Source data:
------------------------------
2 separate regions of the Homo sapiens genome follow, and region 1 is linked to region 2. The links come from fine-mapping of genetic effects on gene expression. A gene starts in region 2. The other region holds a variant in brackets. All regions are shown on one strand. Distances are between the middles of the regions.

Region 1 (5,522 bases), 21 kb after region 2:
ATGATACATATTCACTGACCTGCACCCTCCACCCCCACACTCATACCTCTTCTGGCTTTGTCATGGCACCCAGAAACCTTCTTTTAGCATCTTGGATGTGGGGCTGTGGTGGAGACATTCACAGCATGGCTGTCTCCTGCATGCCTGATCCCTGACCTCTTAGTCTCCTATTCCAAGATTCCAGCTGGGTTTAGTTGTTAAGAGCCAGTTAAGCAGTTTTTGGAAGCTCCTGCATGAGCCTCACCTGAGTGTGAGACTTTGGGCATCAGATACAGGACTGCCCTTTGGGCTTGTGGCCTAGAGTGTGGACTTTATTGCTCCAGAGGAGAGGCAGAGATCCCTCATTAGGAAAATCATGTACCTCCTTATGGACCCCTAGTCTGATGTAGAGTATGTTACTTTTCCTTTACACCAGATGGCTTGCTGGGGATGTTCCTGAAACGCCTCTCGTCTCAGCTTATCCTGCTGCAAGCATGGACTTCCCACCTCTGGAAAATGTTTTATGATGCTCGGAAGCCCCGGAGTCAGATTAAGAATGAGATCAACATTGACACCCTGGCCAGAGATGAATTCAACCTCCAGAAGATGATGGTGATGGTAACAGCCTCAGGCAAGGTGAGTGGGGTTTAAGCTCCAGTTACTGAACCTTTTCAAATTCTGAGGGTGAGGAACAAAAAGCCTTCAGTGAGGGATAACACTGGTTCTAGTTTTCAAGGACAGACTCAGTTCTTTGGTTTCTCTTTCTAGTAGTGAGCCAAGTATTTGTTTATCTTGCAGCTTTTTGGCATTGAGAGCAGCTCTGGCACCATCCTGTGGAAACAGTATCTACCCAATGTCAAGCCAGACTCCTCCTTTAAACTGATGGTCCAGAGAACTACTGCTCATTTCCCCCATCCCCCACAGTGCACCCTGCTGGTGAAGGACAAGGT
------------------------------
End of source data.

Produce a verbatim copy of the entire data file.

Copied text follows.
2 separate regions of the Homo sapiens genome follow, and region 1 is linked to region 2. The links come from fine-mapping of genetic effects on gene expression. A gene starts in region 2. The other region holds a variant in brackets. All regions are shown on one strand. Distances are between the middles of the regions.

Region 1 (5,522 bases), 21 kb after region 2:
ATGATACATATTCACTGACCTGCACCCTCCACCCCCACACTCATACCTCTTCTGGCTTTGTCATGGCACCCAGAAACCTTCTTTTAGCATCTTGGATGTGGGGCTGTGGTGGAGACATTCACAGCATGGCTGTCTCCTGCATGCCTGATCCCTGACCTCTTAGTCTCCTATTCCAAGATTCCAGCTGGGTTTAGTTGTTAAGAGCCAGTTAAGCAGTTTTTGGAAGCTCCTGCATGAGCCTCACCTGAGTGTGAGACTTTGGGCATCAGATACAGGACTGCCCTTTGGGCTTGTGGCCTAGAGTGTGGACTTTATTGCTCCAGAGGAGAGGCAGAGATCCCTCATTAGGAAAATCATGTACCTCCTTATGGACCCCTAGTCTGATGTAGAGTATGTTACTTTTCCTTTACACCAGATGGCTTGCTGGGGATGTTCCTGAAACGCCTCTCGTCTCAGCTTATCCTGCTGCAAGCATGGACTTCCCACCTCTGGAAAATGTTTTATGATGCTCGGAAGCCCCGGAGTCAGATTAAGAATGAGATCAACATTGACACCCTGGCCAGAGATGAATTCAACCTCCAGAAGATGATGGTGATGGTAACAGCCTCAGGCAAGGTGAGTGGGGTTTAAGCTCCAGTTACTGAACCTTTTCAAATTCTGAGGGTGAGGAACAAAAAGCCTTCAGTGAGGGATAACACTGGTTCTAGTTTTCAAGGACAGACTCAGTTCTTTGGTTTCTCTTTCTAGTAGTGAGCCAAGTATTTGTTTATCTTGCAGCTTTTTGGCATTGAGAGCAGCTCTGGCACCATCCTGTGGAAACAGTATCTACCCAATGTCAAGCCAGACTCCTCCTTTAAACTGATGGTCCAGAGAACTACTGCTCATTTCCCCCATCCCCCACAGTGCACCCTGCTGGTGAAGGACAAGGT